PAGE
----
There is always value in reading the story of a Navy SEAL.
Whether it is Jocko’s rendition of Extreme Ownership or Mark Divine’s backstory of his transition from corporate America to Navy SEAL Commander.
READ MORE: The Way of the SEAL by Mark Divine
And let’s not forget about David Goggins’ 106 lb. weight loss journey prior to taking on the infamous hell week three times in a single year.
These are tales of the Hero’s Journey but rarely do we hear about their failures while at their pinnacle.
This is what I found interesting about Jason Redman’s story of his forging and reforging as a SEAL — the reforging came after a series of failures as an officer. An effective enlisted SEAL operator, his transition to officer left him overly arrogant, becoming more of a drinker than a student of war.
Eventually he would go on to ignore direct orders and place fellow SEALs at risk during a firefight in Afghanistan. Cause for termination, he was instead exiled to the Army’s Ranger School for tactical training. Although a highly sought after school, Redman’s status as a SEAL officer and combat veteran made it clear that this was a punishment and completion was perhaps his only path to redemption.
Humbled, Redman put his head down and persisted through the hazing that accompanied a man of his prestige in a course mostly filled with Soldiers half his age.
In his book, The Trident: The Forging and Reforging of a Navy SEAL Leader, he was intensely introspective giving readers a rare look into what it takes to succeed at the elite level.
Growth is a humbling experience and leading men in combat requires a selfless approach.
Eventually Redman would redeem himself with valorous action in Iraq, incurring a devastating injury in the process while pursuing a key al Qaeda commander.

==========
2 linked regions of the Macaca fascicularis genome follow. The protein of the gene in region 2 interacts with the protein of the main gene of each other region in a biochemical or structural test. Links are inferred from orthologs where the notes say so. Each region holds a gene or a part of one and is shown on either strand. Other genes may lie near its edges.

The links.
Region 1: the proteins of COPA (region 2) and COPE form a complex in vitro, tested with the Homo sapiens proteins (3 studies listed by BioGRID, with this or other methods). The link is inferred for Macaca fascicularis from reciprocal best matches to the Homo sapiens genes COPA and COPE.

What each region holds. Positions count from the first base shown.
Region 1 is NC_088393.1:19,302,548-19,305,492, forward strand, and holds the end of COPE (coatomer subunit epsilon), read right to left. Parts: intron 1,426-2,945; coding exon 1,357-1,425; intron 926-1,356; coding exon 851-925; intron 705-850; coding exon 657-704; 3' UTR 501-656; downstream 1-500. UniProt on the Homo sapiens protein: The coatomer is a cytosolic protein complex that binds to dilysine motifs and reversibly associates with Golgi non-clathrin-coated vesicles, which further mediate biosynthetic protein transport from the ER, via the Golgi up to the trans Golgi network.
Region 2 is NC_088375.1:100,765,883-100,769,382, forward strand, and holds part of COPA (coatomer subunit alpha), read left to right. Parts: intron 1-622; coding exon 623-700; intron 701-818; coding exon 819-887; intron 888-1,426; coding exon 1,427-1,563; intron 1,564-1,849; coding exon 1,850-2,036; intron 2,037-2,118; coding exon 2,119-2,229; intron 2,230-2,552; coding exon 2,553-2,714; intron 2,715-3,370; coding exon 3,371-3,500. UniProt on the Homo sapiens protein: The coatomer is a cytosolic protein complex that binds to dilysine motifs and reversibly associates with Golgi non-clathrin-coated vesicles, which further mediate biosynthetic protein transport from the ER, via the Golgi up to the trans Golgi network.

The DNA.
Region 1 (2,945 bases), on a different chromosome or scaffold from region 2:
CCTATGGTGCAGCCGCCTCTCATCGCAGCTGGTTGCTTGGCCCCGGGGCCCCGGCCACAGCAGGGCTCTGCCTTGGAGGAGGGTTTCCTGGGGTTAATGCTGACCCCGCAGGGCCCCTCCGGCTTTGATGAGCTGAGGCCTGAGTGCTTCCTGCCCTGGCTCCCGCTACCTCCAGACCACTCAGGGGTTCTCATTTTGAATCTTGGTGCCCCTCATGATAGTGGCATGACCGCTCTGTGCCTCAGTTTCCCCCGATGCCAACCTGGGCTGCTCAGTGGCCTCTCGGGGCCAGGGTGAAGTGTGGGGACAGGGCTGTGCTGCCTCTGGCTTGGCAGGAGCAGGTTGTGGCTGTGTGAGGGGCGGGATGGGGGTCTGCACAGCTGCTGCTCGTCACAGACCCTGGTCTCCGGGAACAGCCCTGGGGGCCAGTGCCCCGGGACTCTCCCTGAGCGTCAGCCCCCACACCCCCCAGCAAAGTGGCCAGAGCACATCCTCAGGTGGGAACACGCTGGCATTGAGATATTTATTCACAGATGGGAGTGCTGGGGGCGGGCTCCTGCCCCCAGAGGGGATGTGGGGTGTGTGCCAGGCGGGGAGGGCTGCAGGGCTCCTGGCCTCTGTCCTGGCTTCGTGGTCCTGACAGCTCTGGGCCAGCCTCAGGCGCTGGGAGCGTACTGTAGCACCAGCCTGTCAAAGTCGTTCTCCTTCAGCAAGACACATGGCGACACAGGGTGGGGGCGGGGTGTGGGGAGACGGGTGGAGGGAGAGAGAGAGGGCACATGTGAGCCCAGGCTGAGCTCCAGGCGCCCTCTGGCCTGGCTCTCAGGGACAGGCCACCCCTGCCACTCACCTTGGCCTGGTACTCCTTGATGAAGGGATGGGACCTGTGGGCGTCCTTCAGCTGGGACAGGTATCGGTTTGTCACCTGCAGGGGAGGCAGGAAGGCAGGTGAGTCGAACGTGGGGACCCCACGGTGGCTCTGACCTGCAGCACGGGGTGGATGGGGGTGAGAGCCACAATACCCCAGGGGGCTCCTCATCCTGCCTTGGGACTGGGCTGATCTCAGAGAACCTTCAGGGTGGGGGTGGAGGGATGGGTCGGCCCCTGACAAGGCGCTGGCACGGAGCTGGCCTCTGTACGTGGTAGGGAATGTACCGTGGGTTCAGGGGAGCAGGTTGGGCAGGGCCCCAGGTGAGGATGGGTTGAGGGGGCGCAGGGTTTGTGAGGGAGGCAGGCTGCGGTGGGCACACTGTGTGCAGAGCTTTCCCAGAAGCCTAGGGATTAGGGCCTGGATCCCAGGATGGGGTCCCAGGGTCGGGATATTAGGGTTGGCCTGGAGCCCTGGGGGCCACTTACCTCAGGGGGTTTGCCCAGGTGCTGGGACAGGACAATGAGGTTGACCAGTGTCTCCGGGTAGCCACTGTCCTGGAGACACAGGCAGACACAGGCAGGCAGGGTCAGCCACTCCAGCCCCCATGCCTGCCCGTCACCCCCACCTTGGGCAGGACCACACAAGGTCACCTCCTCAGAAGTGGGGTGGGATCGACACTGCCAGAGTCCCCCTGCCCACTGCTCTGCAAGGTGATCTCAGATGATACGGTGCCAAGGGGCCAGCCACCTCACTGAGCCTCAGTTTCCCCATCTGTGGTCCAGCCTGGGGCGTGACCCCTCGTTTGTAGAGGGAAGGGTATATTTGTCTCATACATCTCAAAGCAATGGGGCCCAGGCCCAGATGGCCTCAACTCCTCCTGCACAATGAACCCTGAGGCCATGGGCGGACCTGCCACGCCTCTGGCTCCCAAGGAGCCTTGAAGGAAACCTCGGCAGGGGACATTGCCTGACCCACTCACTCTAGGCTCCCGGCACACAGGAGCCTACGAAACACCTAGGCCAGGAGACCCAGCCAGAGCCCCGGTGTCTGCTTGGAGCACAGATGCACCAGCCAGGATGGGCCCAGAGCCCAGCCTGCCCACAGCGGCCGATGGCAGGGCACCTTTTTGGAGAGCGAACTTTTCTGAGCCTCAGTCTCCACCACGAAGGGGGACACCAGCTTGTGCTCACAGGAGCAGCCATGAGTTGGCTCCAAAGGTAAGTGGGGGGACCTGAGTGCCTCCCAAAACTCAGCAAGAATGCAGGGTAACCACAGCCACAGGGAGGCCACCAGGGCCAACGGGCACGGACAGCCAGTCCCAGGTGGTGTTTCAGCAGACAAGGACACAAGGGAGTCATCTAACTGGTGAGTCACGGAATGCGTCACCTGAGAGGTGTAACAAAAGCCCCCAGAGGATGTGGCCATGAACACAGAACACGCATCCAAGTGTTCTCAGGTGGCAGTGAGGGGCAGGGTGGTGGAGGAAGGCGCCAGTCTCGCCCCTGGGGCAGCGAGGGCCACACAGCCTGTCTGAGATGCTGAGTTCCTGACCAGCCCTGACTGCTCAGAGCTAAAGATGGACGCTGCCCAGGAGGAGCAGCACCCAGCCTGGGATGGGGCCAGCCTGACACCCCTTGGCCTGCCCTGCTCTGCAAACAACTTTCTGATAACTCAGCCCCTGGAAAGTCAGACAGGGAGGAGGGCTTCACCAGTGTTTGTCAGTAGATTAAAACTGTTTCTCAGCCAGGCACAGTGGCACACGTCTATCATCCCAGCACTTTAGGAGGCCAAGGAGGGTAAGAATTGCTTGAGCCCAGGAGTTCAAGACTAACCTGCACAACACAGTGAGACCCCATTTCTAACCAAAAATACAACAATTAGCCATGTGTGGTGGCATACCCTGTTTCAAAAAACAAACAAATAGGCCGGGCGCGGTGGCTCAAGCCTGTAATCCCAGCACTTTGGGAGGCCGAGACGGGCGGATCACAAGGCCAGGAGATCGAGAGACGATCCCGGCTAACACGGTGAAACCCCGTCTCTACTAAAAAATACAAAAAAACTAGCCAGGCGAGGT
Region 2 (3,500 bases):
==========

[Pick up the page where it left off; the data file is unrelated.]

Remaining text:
His recovery at Walter Reed National Military Medical Center would receive national attention for a sign that hung on his door:
“ATTENTION TO ALL WHO ENTER HERE. If you are coming into this room with sorrow or to feel sorry for my wounds, go elsewhere. The wounds I received, I got in a job I love, doing it for people I love, supporting the freedom of a country I deeply love. I am incredibly tough and will make a full recovery. What is full? That is the absolute utmost physically my body has the ability to recover. Then I will push that about 20% further through sheer mental tenacity. This room you are about to enter is a room of fun, optimism and intense rapid re-growth. If you are not prepared for that, go elsewhere. From: The Management.”
Redman is proof that the most elite among us are flawed and it is introspection that frees us.
Failure is not forever, regardless of your past success.
If only you are willing to put your head down and return to the grind.